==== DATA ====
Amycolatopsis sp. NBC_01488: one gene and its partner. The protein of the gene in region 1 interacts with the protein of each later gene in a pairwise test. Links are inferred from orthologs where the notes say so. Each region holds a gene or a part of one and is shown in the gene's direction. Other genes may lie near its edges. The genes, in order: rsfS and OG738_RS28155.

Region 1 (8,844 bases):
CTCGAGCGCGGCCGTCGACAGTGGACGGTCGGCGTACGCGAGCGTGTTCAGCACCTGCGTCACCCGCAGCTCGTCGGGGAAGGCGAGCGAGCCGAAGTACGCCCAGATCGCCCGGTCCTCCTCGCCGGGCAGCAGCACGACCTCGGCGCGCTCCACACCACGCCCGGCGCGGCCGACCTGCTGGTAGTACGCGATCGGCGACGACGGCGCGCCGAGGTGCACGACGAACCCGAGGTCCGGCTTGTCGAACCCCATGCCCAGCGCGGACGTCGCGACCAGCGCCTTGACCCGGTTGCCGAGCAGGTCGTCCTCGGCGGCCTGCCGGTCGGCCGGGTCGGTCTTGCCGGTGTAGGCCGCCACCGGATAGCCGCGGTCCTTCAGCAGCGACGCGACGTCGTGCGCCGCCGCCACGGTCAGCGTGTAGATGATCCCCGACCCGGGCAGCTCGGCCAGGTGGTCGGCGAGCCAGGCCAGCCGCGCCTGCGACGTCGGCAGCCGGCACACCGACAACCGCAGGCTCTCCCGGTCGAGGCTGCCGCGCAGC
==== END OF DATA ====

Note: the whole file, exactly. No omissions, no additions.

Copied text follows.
Amycolatopsis sp. NBC_01488: one gene and its partner. The protein of the gene in region 1 interacts with the protein of each later gene in a pairwise test. Links are inferred from orthologs where the notes say so. Each region holds a gene or a part of one and is shown in the gene's direction. Other genes may lie near its edges. The genes, in order: rsfS and OG738_RS28155.

Region 1 (8,844 bases):
CTCGAGCGCGGCCGTCGACAGTGGACGGTCGGCGTACGCGAGCGTGTTCAGCACCTGCGTCACCCGCAGCTCGTCGGGGAAGGCGAGCGAGCCGAAGTACGCCCAGATCGCCCGGTCCTCCTCGCCGGGCAGCAGCACGACCTCGGCGCGCTCCACACCACGCCCGGCGCGGCCGACCTGCTGGTAGTACGCGATCGGCGACGACGGCGCGCCGAGGTGCACGACGAACCCGAGGTCCGGCTTGTCGAACCCCATGCCCAGCGCGGACGTCGCGACCAGCGCCTTGACCCGGTTGCCGAGCAGGTCGTCCTCGGCGGCCTGCCGGTCGGCCGGGTCGGTCTTGCCGGTGTAGGCCGCCACCGGATAGCCGCGGTCCTTCAGCAGCGACGCGACGTCGTGCGCCGCCGCCACGGTCAGCGTGTAGATGATCCCCGACCCGGGCAGCTCGGCCAGGTGGTCGGCGAGCCAGGCCAGCCGCGCCTGCGACGTCGGCAGCCGGCACACCGACAACCGCAGGCTCTCCCGGTCGAGGCTGCCGCGCAGC